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Violent Land

Written in the aftermath of the Gujarat riots, Farewell, Mahatma is a poignant recreation of Gandhi’s last days.

Written by Amrith Lal | Updated: April 25, 2015 12:00:12 am
farewell mahatma, farewell mahatma book review, book review, indian express book review, devibharathi, devibharathi book review, mahatma gandhi, mahatma gandhi book review, indian express Written in the aftermath of the Gujarat riots, Farewell, Mahatma is a poignant recreation of Gandhi’s last days.

Book: Farewell, Mahatma
Author: Devibharathi (translated from Tamil by N Kalyan Raman)
Publisher: Harper Perennial
Pages: 186
Price: Rs 299

In one of the stories in Farewell, Mahatma, the Tamil writer Devibharathi talks about “the spiritual tension in the narrative”. It’s a remark that captures the essence of his craft. The short story for him is a medium to illuminate the complex reality of living. In his hands, it becomes a deep meditation on the human condition.

Each story in the collection — there are nine short stories and a novella — is a world in itself. With every work, Devibharathi seems to reinvent his craft. Every character has “a full corpus of memories”, which reminds him/her of the “dark-infested snake-pit of time”. In this personalised world of fiction, Devibharathi lays bare the violence that constitutes the morality of our times. We are left peeping into the abyss when he wraps up the story.

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Farewell,Mahatma is a poignant recreation of Gandhi’s last days. Part narrative, part interior monologue, it is an indictment of a people who betrayed Gandhi. The assassination of Gandhi is predetermined and the Mahatma is left with no option but to die because he realises that his life has ceased to be his message and his death alone can redeem his followers. The story opens a few days before his death in riot-ravaged Delhi, when an aide at the Birla House informs a restless Mahatma that impersonators are holding court in the streets. Devastated with the violence around him and the betrayal of the ideals of ahimsa by his own people, Gandhi walks out of his prison. The decision is inspired by thoughts about the death of one of his spiritual mentors, the Russian genius Count Leo Tolstoy. “If he wants to get out, he must follow closely in Tolstoy’s footsteps. He must discover his own railway station, his Astapovo outside this city famous for its ancient glories,” Devibharathi writes.

And, as in the footsteps of Christ’s journey to Mount Calvary and Tolstoy’s from Yasnaya Polyana, Gandhi takes a train to Amritsar, in the company of numerous “Gandhis”. No one takes his claim to be the Gandhi seriously. The “Gandhis” explain to him why so many are impersonating the Mahatma. One chap puts it bluntly, “Our man has decided to contest elections. Sir, there is no easier way to ensure your win!” A young fruitseller in the Gandhi disguise says it is good for business: “Isn’t it special to buy an orange from a mahatma than from an ordinary fruit vendor?” He also mentions that if he hadn’t put it on, he would have been killed along with his parents when their settlement was set ablaze. At dusk, he gets off the train at a non-descript station, not far from Delhi. The station master recognises him and implores him to return to Delhi. “It is there that everything must come to pass,” he tells Gandhi. The station master-Gandhi encounter, reminiscent of the inquisitor episode in The Brothers Karamazov, is almost an interrogation of Gandhi’s precepts. The station master warns the Mahatma that “we, your followers, will either betray you after your death or get killed”. He asks Gandhi to stay alive and complete his work. The story has an ambiguous ending with the Mahatma returning to Birla House in time for the final prayer meeting, while one of the impersonators is already waiting in the lawns.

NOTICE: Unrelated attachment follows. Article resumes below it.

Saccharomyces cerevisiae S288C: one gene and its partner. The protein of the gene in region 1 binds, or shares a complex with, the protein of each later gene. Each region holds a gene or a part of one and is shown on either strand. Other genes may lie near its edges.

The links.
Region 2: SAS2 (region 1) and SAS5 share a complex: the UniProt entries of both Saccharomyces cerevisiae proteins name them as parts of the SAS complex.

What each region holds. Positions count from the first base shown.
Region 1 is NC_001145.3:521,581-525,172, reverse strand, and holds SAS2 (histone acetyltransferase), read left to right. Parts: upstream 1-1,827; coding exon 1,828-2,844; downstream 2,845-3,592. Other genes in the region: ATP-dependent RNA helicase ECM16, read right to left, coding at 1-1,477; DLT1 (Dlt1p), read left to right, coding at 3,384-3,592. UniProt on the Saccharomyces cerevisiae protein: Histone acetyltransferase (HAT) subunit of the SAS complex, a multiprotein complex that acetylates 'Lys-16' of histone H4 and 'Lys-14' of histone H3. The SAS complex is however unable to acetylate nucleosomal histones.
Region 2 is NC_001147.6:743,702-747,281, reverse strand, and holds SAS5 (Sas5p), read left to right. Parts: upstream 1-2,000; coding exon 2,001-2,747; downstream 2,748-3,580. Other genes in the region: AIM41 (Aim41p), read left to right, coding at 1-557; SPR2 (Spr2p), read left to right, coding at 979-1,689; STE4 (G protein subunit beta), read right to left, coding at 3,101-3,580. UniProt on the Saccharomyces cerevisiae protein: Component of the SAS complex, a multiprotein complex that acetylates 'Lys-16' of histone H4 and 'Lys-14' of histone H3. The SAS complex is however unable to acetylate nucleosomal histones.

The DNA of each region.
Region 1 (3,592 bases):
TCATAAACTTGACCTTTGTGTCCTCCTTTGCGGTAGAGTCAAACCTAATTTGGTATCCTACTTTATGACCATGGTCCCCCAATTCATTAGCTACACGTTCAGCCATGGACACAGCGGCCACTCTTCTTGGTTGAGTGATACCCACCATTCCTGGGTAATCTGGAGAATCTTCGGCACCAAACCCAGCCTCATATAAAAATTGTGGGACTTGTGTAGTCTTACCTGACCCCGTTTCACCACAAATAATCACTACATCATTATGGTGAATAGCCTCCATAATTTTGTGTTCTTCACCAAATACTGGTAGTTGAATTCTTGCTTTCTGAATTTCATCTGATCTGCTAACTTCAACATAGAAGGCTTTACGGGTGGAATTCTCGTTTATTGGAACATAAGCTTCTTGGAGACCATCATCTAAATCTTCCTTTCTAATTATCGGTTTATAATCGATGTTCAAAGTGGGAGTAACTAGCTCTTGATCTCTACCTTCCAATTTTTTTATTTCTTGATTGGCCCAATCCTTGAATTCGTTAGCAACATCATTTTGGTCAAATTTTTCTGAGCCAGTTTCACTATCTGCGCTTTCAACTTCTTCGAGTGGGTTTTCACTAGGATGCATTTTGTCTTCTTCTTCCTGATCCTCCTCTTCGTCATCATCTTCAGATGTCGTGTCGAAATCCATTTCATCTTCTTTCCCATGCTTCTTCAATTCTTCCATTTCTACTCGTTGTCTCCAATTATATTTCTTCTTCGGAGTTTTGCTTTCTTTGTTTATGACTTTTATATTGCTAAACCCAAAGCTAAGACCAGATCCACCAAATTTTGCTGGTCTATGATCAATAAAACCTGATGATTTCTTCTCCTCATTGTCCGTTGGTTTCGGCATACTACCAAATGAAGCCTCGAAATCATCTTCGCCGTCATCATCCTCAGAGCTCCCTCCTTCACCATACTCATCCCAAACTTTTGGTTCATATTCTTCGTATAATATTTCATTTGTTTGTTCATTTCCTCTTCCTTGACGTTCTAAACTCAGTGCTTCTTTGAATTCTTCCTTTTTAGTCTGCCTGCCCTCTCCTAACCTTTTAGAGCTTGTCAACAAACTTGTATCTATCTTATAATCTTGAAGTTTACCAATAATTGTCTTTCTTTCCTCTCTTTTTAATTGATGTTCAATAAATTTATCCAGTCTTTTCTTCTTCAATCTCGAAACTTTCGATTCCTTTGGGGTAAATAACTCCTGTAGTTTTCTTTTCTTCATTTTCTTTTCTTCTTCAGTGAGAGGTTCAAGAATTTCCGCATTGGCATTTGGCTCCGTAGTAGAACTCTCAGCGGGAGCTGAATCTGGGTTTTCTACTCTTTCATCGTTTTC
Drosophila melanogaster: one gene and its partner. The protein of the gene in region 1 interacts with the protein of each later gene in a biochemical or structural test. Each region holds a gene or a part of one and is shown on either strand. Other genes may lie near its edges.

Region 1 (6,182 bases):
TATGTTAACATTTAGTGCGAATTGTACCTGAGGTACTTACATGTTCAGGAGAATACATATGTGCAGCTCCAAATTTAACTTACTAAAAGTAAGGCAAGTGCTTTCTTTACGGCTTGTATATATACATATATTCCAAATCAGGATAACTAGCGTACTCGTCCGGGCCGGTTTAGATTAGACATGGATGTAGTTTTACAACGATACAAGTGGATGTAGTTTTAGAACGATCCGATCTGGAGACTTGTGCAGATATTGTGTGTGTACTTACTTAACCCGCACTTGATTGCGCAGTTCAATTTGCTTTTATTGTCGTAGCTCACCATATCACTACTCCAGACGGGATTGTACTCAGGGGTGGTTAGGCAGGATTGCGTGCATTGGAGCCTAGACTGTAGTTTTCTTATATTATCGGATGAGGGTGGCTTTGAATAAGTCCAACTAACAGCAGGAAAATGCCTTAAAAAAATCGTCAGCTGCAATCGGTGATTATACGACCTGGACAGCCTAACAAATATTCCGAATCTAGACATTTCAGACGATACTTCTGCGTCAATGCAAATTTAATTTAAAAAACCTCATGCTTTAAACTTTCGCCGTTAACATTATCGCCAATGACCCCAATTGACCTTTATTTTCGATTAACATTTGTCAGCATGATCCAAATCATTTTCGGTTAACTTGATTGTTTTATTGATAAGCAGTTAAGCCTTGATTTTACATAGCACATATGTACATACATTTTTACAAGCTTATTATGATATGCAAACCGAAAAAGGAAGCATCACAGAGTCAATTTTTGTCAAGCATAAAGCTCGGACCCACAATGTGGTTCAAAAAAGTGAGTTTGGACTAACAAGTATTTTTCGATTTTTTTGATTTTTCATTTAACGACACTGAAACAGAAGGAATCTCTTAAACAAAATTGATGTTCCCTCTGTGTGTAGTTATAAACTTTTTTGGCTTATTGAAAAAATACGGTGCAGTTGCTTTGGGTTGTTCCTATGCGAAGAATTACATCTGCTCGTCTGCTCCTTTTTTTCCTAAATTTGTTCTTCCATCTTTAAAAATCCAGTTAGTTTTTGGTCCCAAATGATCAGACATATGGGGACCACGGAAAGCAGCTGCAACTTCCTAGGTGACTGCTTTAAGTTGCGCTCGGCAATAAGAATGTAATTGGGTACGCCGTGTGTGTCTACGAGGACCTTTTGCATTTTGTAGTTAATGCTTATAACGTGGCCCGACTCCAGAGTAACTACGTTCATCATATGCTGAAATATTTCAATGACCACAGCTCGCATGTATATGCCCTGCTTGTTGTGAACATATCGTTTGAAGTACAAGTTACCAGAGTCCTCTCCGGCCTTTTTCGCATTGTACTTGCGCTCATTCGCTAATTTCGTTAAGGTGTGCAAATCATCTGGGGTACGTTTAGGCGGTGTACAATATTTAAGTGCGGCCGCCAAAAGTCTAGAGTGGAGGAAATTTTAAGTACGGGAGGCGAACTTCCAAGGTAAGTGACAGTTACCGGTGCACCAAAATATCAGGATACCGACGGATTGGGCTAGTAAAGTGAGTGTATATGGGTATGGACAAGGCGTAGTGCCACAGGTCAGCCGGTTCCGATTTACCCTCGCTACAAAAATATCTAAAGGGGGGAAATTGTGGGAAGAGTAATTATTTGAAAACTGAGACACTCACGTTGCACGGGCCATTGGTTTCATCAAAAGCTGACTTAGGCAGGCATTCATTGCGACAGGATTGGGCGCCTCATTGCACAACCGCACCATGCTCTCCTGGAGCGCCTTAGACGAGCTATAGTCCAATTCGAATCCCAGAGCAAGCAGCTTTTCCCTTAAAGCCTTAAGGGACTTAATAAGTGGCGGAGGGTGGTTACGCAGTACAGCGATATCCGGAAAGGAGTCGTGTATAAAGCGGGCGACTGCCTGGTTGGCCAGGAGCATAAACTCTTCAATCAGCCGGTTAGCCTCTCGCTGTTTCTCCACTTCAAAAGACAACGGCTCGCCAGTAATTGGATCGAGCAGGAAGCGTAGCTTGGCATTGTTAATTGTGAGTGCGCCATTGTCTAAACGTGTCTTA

Devibharathi wrote Farewell, Mahatma in the aftermath of the Gujarat riots in an attempt to “discover, through my imagination, how the spirit of Gandhi came to be extinguished from our land”. Influenced by communism in his youth, his entry point to Gandhi was Tolstoy. With these two men illuminating his thought, the short story became for him a tool to explore the morality of living and the violence in everyday life that undermines human relations. In stories like A Place Called Home, Reversal, Victim and A Person Named Das, in an understated manner, Devibharathi tells stories of scarred minds, desperately trying to be sane and normal as their inner world crumbles under the weight of demanding social and material conditions. Redemption becomes impossible in these dark times, and physical violence a normative condition.

N Kalyan Raman deserves a big thank you for introducing Devibharathi to the attention of non-Tamil readers. His interview with Devibharathi and the short note situating him in the world of contemporary Tamil fiction adds value to the collection.

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